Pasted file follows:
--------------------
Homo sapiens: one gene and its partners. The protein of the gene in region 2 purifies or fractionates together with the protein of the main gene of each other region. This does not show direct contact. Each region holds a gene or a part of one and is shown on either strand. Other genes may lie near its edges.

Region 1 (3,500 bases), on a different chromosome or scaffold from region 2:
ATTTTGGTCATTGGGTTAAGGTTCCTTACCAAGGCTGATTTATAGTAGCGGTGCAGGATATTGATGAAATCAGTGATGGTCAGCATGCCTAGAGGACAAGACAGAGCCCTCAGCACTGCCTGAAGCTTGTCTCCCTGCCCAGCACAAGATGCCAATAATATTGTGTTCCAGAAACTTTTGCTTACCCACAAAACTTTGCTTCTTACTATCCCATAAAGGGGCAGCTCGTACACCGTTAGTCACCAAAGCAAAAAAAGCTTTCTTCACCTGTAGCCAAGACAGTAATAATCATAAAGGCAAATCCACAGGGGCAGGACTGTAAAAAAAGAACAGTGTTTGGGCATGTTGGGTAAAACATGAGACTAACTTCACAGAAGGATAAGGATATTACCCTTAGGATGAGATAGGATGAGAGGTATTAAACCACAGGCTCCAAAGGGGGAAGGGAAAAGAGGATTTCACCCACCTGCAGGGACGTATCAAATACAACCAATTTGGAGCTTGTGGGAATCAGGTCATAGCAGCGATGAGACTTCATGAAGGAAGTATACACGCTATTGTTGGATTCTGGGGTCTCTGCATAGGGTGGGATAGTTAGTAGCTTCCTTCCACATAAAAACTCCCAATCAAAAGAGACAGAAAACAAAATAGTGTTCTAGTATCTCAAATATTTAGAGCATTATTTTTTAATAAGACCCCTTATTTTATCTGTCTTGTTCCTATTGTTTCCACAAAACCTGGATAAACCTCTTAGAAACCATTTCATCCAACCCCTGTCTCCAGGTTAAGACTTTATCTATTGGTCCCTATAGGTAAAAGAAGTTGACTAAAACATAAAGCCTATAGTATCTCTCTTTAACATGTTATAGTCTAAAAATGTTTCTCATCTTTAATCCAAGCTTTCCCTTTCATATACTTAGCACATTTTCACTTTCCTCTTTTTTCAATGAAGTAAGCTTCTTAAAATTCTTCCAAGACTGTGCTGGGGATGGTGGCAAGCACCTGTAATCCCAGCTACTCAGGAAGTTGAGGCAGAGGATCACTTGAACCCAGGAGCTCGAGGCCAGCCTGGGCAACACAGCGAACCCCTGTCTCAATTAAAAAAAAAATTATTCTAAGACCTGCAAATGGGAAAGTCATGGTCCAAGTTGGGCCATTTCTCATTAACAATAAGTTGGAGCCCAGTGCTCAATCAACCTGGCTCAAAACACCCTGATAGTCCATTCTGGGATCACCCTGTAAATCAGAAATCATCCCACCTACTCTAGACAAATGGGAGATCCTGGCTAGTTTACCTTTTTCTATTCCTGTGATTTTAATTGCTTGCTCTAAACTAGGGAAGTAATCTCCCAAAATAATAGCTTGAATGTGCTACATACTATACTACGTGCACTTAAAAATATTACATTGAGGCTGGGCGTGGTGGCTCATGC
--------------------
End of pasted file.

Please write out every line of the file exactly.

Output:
Homo sapiens: one gene and its partners. The protein of the gene in region 2 purifies or fractionates together with the protein of the main gene of each other region. This does not show direct contact. Each region holds a gene or a part of one and is shown on either strand. Other genes may lie near its edges.

Region 1 (3,500 bases), on a different chromosome or scaffold from region 2:
ATTTTGGTCATTGGGTTAAGGTTCCTTACCAAGGCTGATTTATAGTAGCGGTGCAGGATATTGATGAAATCAGTGATGGTCAGCATGCCTAGAGGACAAGACAGAGCCCTCAGCACTGCCTGAAGCTTGTCTCCCTGCCCAGCACAAGATGCCAATAATATTGTGTTCCAGAAACTTTTGCTTACCCACAAAACTTTGCTTCTTACTATCCCATAAAGGGGCAGCTCGTACACCGTTAGTCACCAAAGCAAAAAAAGCTTTCTTCACCTGTAGCCAAGACAGTAATAATCATAAAGGCAAATCCACAGGGGCAGGACTGTAAAAAAAGAACAGTGTTTGGGCATGTTGGGTAAAACATGAGACTAACTTCACAGAAGGATAAGGATATTACCCTTAGGATGAGATAGGATGAGAGGTATTAAACCACAGGCTCCAAAGGGGGAAGGGAAAAGAGGATTTCACCCACCTGCAGGGACGTATCAAATACAACCAATTTGGAGCTTGTGGGAATCAGGTCATAGCAGCGATGAGACTTCATGAAGGAAGTATACACGCTATTGTTGGATTCTGGGGTCTCTGCATAGGGTGGGATAGTTAGTAGCTTCCTTCCACATAAAAACTCCCAATCAAAAGAGACAGAAAACAAAATAGTGTTCTAGTATCTCAAATATTTAGAGCATTATTTTTTAATAAGACCCCTTATTTTATCTGTCTTGTTCCTATTGTTTCCACAAAACCTGGATAAACCTCTTAGAAACCATTTCATCCAACCCCTGTCTCCAGGTTAAGACTTTATCTATTGGTCCCTATAGGTAAAAGAAGTTGACTAAAACATAAAGCCTATAGTATCTCTCTTTAACATGTTATAGTCTAAAAATGTTTCTCATCTTTAATCCAAGCTTTCCCTTTCATATACTTAGCACATTTTCACTTTCCTCTTTTTTCAATGAAGTAAGCTTCTTAAAATTCTTCCAAGACTGTGCTGGGGATGGTGGCAAGCACCTGTAATCCCAGCTACTCAGGAAGTTGAGGCAGAGGATCACTTGAACCCAGGAGCTCGAGGCCAGCCTGGGCAACACAGCGAACCCCTGTCTCAATTAAAAAAAAAATTATTCTAAGACCTGCAAATGGGAAAGTCATGGTCCAAGTTGGGCCATTTCTCATTAACAATAAGTTGGAGCCCAGTGCTCAATCAACCTGGCTCAAAACACCCTGATAGTCCATTCTGGGATCACCCTGTAAATCAGAAATCATCCCACCTACTCTAGACAAATGGGAGATCCTGGCTAGTTTACCTTTTTCTATTCCTGTGATTTTAATTGCTTGCTCTAAACTAGGGAAGTAATCTCCCAAAATAATAGCTTGAATGTGCTACATACTATACTACGTGCACTTAAAAATATTACATTGAGGCTGGGCGTGGTGGCTCATGC